Safety, Security, Privacy, and the Victimization of Children Lost in it All
September 1, 2021
In 2018 The New York Times reported that more than 45 million images and videos of child sexual abuse material (CSAM), federally known as child pornography, existed on the internet. This number has been growing exponentially since the beginning and subsequent boom of the internet age. With nearly 48% of the global population now having smart phones, and even more with the access and ability to carry a device in their pockets, perpetrators of sexual abuse of children are more easily able to photograph or film their assaults. Furthermore, children who are being manipulated or threatened are more often able to generate their own sexual exploitation and abuse images. As access to these devices and the internet increases, the sexual abuse and exploitation of children being published online continues to grow.
Warnings and reports from the FBI and National Center for Missing and Exploited Children (NCMEC) assert that the impacts of COVID-19 and the increased push of children into online spaces has increased the risk of online sexual exploitation of children. At Children’s Cove we saw firsthand an increase in these online cases, as did the other regional Child Advocacy Center’s in Massachusetts. And indeed, amongst our community of professionals we saw not only that children are increasing their time online, but perpetrators of abuse and exploitation are also online more.
Imagine the very worst thing that has ever happened to you was recorded and then it was shared repeatedly for other peoples’ pleasure
The New York Times article also stated that in 2008 the issue of CSAM was already an epidemic (a term which holds a more household understanding now) and in 2018 it was a crisis at the breaking point. So where are we in 2021? Much like the discussion related to the climate crisis, the opioid epidemic, and the COVID-19 pandemic: we are at a point where urgent and decisive actions need to take place. One such action was recently taken in a controversial move by technology giant Apple.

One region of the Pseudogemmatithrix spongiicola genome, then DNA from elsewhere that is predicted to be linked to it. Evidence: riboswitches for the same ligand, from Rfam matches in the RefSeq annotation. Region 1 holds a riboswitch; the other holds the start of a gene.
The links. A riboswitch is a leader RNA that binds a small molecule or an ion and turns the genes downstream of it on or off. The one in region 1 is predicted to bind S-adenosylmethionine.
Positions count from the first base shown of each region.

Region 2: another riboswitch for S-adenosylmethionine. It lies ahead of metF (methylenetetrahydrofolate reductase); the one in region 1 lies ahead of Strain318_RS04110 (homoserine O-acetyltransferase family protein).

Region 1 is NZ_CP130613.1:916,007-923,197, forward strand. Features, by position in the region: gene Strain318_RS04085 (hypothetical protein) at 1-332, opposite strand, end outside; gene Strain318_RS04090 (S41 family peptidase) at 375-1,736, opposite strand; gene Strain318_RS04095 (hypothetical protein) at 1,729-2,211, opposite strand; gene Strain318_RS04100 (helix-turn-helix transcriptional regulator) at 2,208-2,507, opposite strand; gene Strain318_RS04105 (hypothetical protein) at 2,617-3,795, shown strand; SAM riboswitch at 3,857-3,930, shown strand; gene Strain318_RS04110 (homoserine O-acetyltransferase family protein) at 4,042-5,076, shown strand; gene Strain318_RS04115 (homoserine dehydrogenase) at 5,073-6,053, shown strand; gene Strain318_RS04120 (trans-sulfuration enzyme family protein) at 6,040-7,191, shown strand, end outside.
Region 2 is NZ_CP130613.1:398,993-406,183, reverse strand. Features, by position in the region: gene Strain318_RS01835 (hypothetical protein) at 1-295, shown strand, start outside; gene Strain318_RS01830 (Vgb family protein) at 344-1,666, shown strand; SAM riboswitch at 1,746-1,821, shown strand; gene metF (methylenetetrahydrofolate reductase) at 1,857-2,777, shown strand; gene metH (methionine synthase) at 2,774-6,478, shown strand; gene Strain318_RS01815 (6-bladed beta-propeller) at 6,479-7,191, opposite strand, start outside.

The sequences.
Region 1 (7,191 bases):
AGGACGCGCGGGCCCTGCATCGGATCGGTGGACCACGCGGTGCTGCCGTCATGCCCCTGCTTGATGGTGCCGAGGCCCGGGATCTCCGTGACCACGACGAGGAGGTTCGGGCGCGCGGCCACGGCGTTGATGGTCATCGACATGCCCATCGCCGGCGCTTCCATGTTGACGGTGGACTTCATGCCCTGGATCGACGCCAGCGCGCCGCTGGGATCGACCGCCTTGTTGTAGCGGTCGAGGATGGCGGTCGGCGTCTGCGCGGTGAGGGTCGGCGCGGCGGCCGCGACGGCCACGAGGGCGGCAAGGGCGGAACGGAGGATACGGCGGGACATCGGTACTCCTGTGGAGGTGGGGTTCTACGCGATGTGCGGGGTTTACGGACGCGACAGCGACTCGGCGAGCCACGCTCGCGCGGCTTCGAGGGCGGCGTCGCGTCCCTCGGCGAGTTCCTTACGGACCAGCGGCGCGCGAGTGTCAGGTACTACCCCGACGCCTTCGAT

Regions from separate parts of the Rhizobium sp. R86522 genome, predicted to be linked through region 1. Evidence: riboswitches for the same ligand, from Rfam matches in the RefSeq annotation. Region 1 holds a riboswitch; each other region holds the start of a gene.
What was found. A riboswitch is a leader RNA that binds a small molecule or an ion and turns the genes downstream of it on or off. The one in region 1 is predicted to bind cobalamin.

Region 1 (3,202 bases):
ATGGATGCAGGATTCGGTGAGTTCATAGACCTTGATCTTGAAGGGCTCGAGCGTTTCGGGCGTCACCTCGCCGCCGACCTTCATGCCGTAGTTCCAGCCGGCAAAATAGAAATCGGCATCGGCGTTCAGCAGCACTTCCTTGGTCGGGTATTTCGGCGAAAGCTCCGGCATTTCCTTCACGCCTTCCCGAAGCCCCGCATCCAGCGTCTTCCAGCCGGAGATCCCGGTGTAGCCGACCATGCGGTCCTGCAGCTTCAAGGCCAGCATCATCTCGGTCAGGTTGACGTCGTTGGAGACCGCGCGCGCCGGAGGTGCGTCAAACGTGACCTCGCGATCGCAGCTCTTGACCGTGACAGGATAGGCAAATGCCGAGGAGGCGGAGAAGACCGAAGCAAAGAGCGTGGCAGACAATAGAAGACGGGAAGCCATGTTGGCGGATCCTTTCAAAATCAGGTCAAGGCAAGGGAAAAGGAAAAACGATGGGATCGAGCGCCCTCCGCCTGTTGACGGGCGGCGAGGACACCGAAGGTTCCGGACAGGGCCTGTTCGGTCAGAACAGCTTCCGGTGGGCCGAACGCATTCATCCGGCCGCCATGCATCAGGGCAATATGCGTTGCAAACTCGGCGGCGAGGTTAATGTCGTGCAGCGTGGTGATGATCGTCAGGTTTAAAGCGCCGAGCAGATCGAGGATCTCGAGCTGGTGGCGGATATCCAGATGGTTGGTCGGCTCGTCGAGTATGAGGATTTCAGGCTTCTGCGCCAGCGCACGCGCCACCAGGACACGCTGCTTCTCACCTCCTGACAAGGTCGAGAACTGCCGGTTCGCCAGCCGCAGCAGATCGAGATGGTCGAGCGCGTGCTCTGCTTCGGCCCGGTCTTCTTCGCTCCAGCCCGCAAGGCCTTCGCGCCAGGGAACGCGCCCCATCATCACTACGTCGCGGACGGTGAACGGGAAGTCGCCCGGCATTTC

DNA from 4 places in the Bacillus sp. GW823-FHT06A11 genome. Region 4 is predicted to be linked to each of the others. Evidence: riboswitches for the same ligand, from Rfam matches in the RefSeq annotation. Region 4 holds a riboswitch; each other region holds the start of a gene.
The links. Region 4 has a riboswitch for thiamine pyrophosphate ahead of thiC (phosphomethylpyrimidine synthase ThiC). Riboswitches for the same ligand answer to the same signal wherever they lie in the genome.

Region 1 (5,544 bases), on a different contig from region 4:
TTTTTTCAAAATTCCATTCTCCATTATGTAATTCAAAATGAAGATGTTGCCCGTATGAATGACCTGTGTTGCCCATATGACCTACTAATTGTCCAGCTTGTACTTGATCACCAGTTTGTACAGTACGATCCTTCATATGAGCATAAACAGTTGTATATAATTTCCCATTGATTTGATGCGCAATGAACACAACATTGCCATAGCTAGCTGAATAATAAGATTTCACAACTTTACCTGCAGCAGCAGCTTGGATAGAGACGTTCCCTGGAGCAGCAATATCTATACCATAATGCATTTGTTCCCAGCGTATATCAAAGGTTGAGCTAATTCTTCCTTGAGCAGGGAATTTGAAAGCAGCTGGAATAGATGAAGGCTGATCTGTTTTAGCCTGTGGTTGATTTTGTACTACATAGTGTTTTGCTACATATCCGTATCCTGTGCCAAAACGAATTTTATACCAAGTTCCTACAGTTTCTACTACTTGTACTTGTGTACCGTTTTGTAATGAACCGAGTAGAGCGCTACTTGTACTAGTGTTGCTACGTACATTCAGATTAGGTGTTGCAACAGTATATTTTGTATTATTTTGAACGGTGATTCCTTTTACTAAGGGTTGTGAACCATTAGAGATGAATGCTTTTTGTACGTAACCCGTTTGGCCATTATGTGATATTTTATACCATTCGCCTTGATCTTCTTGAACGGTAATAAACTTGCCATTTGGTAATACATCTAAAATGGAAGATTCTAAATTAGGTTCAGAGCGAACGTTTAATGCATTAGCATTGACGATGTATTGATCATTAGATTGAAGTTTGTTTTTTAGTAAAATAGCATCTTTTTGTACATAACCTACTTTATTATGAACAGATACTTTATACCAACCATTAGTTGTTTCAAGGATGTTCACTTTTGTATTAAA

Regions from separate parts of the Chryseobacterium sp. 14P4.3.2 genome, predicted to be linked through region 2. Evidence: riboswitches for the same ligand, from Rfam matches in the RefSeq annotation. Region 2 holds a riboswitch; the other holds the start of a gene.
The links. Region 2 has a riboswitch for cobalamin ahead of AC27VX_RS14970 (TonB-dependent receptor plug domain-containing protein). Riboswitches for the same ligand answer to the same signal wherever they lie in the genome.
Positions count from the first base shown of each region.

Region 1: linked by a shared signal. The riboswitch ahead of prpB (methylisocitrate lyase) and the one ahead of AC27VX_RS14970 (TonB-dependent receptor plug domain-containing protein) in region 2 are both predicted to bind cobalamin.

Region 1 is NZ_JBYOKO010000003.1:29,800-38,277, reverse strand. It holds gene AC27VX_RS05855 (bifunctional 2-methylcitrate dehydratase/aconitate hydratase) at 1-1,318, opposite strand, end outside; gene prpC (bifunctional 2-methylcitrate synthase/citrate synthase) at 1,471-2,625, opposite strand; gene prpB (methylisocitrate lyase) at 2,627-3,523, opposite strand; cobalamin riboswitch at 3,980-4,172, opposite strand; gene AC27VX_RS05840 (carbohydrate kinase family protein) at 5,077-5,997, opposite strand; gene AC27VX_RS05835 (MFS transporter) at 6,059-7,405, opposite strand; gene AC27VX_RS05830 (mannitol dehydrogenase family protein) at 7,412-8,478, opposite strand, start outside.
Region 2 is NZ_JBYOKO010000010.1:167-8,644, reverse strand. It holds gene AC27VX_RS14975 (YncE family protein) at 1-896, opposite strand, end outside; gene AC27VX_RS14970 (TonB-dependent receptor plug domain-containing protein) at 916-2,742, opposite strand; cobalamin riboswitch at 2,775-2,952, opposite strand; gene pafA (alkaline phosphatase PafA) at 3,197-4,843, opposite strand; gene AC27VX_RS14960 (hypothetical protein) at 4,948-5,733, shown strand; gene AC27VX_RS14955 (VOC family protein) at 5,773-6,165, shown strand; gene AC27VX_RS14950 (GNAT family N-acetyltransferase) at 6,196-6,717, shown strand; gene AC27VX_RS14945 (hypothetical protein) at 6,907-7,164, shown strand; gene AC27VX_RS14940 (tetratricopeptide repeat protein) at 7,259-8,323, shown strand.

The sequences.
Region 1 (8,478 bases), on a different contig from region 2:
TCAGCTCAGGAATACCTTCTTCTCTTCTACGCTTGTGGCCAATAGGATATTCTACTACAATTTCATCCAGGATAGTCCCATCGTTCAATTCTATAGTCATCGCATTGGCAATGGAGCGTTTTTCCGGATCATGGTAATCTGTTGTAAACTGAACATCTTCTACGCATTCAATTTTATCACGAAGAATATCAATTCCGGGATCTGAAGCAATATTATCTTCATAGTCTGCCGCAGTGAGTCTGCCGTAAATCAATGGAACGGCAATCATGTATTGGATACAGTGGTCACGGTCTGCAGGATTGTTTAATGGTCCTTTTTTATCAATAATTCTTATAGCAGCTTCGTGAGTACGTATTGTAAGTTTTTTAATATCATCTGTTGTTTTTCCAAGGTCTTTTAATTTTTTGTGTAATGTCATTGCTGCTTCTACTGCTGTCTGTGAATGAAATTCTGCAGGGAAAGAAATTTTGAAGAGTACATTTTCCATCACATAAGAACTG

Apple recently announced it will be completing an update to its iOS operating system which will contain a tool capable of scanning and identifying child sexual abuse materials on its platforms. Working in partnership with NCMEC, which functions as the national partner to investigators working on cases involving internet crimes against children, Apple will have an automated system scan individual devices to recognize what are known as hashes of images on their phone. Each image and video created and circulating on the internet is assigned a “hash.” When CSAM images/videos are identified, their hash is stored in the NCMEC database and flagged. The Apple system will work in tandem with the NCMEC system to trigger an alert for review if it detects 30 or more known hashes on an Apple device.
Seems straightforward, so where’s the controversy?
The controversy, as raised by privacy advocates and former NSA whistleblower Edward Snowden, is this: “Where is the limit of what is monitored on individuals’ devices?” The action taken by Apple is effectively installing a system to monitor what you do on a private device. And while the scope of the monitoring is for random numbers and letters, the concern isn’t the process as designed and intended, but what could be done with the same implementation process. Even as Apple has steadfastly stated it will not allow this process to be abused, the discussion of privacy in our society with the increased push of technology to monitor our devices, is very worthwhile. But what are the costs we are willing to pay?